#ISICEM19: Opioids in critical care - Professor Hannah Wunsch

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At the 39th International Symposium on Intensive Care and Emergency Medicine, Prof. Hannah Wunsch, senior scientist at the Sunnybrook Health Sciences Centre, talked about the use of opioids in the ICU and how it could be related to patient use of opioids after hospitalisation. She highlighted the importance of exploring the opioid prescribing trends and how they could lead to prolonged opioid use and long-term patient consequences. Opioid infusions in the ICU are quite common and are generally used in high doses.

Prof. Wunsch discussed the use of opioids in ventilated patients and pointed out that there is a need for clinicians to be aware of opioid exposure of patients before they get to the ICU. She talked about the opioid epidemic in the US where 11.4 million people misused prescription opioids and 2.1 million have an opioid use disorder. Around 130 people die every day from opioid-related drug overdoses. Similarly, there are 1.3 million high-risk opioid users in Europe.

Prof. Wunsch and her team conducted a study where they evaluated patients who were chronic opioid users in Ontario before admission to the ICU. Study participants mainly comprised of elderly patients over the age of 65 who were admitted to the ICU between April 2002 and March 2015. The primary outcome was the proportion of patients who filled an opioid prescription with a duration covering day 180 after discharge while the secondary outcome was the difference in morphine dosage at day 180 after discharge compared with the dose prescribed prior to admission.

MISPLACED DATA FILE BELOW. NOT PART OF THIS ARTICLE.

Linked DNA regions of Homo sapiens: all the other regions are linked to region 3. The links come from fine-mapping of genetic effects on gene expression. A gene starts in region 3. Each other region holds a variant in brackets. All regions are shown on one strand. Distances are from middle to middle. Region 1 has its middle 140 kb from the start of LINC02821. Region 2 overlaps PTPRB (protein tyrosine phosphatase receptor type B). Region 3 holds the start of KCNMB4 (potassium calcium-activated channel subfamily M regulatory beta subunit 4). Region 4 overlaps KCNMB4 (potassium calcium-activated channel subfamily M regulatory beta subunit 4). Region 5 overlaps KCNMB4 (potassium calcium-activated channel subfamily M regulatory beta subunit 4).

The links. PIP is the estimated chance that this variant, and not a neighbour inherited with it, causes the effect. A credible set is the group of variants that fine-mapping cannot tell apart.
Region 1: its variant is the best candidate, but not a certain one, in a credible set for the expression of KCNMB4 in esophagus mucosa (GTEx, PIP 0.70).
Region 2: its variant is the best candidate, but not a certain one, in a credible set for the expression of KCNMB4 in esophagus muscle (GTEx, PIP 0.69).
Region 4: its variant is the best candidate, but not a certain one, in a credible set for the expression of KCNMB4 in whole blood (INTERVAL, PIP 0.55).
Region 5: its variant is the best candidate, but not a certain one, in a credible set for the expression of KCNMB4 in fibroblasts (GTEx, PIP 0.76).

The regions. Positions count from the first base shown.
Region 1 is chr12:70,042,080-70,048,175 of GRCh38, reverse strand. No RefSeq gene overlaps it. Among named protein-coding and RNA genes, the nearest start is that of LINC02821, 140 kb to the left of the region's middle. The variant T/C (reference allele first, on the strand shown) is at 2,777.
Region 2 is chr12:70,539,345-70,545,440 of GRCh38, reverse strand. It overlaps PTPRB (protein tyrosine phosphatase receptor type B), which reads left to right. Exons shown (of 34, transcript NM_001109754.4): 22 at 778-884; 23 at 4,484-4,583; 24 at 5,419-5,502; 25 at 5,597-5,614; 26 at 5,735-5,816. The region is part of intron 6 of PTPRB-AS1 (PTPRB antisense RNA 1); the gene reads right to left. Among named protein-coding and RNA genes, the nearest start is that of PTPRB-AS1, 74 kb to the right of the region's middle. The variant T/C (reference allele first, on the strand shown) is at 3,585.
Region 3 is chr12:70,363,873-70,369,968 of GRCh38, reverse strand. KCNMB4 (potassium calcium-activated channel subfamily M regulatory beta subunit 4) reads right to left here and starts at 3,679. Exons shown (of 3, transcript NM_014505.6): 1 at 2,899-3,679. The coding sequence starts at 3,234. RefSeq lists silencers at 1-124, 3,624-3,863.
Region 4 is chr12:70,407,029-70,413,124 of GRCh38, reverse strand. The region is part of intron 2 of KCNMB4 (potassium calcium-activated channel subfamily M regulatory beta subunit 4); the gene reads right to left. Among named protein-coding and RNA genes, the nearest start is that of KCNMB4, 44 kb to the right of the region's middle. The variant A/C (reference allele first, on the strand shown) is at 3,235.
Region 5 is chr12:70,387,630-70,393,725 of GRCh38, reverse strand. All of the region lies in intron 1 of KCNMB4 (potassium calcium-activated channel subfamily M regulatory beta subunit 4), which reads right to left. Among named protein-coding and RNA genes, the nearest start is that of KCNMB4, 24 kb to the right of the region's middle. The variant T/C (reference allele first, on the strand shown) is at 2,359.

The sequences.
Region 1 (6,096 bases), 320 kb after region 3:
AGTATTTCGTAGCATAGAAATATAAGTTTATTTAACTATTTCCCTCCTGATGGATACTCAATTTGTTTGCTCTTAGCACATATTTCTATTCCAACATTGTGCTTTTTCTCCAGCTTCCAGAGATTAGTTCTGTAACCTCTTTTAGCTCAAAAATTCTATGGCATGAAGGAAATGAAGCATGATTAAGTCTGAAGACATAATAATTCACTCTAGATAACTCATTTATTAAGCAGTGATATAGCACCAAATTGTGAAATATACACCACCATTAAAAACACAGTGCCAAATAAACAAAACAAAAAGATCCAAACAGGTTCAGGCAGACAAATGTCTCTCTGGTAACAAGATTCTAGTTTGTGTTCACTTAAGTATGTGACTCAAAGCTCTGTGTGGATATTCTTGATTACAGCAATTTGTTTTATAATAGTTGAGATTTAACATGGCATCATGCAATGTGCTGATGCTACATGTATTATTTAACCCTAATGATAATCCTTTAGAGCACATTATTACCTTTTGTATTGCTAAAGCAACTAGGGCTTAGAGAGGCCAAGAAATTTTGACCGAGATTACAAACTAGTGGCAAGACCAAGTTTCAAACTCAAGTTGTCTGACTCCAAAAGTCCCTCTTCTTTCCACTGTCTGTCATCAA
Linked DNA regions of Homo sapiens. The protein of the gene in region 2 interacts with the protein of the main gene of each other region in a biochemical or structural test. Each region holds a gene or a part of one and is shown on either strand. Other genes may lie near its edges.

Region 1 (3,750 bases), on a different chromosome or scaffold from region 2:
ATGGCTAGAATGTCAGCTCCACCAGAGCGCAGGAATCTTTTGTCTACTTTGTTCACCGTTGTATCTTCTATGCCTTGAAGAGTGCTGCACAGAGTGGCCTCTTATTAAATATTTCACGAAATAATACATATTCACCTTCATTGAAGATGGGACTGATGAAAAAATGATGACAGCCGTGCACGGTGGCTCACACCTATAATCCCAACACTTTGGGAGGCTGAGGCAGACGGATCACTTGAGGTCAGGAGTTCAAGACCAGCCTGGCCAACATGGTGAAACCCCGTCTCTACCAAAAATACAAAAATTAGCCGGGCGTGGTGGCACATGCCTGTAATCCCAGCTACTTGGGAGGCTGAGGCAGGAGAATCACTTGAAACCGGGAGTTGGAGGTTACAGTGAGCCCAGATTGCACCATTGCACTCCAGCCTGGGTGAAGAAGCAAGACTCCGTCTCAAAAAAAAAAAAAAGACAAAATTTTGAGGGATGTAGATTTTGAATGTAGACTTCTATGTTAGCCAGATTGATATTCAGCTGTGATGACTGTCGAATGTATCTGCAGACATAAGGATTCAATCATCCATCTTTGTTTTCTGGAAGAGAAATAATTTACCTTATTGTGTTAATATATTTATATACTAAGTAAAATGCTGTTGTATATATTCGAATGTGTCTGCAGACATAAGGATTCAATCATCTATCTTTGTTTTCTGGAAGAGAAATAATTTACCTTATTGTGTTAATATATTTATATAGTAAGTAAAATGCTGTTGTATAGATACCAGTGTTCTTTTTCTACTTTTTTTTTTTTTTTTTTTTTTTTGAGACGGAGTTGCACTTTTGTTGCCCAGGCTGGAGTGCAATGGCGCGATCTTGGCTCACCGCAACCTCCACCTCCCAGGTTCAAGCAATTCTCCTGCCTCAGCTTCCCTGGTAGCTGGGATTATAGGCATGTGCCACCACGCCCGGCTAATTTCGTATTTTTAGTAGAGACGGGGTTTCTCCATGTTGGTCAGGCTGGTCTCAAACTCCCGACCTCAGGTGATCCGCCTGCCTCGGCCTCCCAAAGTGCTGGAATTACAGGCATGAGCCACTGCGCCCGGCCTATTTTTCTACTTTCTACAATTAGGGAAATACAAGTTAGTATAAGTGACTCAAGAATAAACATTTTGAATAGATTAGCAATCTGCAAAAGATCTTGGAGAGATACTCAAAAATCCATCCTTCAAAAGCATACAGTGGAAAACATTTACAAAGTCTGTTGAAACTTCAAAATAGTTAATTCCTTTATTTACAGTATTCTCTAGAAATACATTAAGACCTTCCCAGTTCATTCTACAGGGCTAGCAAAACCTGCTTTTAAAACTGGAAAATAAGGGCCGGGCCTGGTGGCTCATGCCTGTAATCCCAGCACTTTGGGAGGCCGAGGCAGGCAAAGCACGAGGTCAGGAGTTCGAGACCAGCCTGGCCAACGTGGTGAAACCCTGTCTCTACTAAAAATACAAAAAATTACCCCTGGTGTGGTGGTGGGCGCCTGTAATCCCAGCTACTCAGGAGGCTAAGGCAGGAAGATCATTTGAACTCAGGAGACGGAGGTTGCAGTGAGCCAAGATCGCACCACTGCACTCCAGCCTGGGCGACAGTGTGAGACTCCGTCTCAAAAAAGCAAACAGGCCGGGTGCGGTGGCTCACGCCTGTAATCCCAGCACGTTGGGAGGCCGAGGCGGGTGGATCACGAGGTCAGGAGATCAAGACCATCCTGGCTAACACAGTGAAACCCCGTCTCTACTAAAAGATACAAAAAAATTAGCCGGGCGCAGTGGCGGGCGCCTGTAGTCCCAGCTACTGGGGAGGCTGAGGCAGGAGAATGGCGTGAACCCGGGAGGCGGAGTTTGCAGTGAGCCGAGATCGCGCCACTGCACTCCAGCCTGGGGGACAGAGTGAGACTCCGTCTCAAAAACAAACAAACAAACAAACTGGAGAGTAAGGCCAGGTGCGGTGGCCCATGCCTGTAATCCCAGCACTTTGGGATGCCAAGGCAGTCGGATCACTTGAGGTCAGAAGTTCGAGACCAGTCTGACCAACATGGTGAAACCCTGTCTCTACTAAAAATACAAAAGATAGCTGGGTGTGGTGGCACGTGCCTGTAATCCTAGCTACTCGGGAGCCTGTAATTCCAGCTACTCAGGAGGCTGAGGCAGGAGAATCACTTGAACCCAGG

Findings from this study showed that 63.3% of the patients who survived to day 180 after hospital discharge had at least one opioid prescription filled with a duration covering day 180. 22% of the patients filled prescriptions for a higher daily morphine dose compared with the pre-hospitalisation dose, and 21.5% had a lower dose. In 19.8% of patients, the dose remained unchanged. 36.7% had no prescription filled. Reductions were mostly observed in prescriptions for codeine and oxycodone. These findings show that among chronic opioid users, hospitalisation with critical illness was not associated with substantial increases in opioids prescribed within six months after hospitalisation.

Prof. Wunsch emphasised on the need to use different approaches to reduce the amount of opioids prescribed, including the assessment of the patient’s opioid requirements in the 24 hours prior to hospital discharge. While clinicians in the ICU are gradually shifting from sole reliance on opioids to multimodal analgesia, there is still a need to understand the effect that opioid alternatives have on patients. Ultimately, the choice of drug should be made with the goal of providing quality care to patients and to ensure their safety in the long-run.

Source: ISICEM19, Prof. Wunsch's presentation, Critical Care Medicine
Image Credit: Sunnybrook Hospital 

References:

Wang HT, Hill AD, Gomes T, Wijeysundera DN, Pinto R, Scales DC, et al.(2018) Opioid use after IU admission among elderly chronic opioid users in Ontario: a population-based cohort study. Crit Care Med.46(12):1934-42.

Published on : Wed, 20 Mar 2019



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ICU, Critical Care, opioids, multimodal analgesia, #ISICEM19, #ISICEM19 Brussels At the 39th International Symposium on Intensive Care and Emergency Medicine, Dr. Hannah Wunsch, senior scientist at the Sunnybrook Health Sciences Centre, talked about the use of opioids in ICU and how this could be related to patient use of opioids afte

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